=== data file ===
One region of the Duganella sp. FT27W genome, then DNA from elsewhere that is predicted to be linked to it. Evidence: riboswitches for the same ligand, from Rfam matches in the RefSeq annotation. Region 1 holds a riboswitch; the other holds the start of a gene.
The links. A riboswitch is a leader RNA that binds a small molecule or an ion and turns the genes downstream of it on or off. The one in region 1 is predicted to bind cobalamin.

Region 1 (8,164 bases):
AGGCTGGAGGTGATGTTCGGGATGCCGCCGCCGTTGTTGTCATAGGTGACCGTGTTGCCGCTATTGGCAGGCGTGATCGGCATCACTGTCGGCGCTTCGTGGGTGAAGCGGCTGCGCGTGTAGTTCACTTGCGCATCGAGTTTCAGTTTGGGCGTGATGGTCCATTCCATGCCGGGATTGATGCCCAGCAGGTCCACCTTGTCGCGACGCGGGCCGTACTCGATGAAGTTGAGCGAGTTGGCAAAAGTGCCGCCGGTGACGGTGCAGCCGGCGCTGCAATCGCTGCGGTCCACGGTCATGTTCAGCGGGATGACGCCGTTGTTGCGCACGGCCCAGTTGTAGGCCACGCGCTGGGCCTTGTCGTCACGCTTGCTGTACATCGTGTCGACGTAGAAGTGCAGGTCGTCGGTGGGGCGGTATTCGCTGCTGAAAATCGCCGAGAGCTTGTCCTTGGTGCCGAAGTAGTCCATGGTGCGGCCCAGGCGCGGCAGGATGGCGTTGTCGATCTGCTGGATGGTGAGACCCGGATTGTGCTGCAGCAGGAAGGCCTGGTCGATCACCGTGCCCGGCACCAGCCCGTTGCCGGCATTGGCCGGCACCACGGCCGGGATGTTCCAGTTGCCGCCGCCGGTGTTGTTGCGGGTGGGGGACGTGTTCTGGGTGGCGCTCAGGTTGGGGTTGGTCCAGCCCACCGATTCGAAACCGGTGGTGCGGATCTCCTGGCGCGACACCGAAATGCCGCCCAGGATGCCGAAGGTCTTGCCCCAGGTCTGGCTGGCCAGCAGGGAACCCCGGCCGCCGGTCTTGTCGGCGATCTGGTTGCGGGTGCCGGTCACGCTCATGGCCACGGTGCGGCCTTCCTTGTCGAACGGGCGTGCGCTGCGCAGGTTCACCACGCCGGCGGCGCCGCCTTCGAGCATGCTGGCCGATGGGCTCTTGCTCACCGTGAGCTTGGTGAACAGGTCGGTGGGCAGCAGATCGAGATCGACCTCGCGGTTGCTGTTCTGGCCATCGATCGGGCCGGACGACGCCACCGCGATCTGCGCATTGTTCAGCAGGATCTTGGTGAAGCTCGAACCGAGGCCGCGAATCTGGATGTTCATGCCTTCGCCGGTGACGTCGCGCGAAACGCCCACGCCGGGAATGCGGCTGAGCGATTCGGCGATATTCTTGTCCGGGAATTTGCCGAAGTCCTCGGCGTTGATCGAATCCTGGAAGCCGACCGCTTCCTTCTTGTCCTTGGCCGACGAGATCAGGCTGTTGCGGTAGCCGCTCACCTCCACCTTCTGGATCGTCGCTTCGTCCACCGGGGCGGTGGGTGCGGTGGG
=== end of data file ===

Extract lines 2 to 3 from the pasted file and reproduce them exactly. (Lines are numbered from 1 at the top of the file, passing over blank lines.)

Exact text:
The links. A riboswitch is a leader RNA that binds a small molecule or an ion and turns the genes downstream of it on or off. The one in region 1 is predicted to bind cobalamin.

Region 1 (8,164 bases):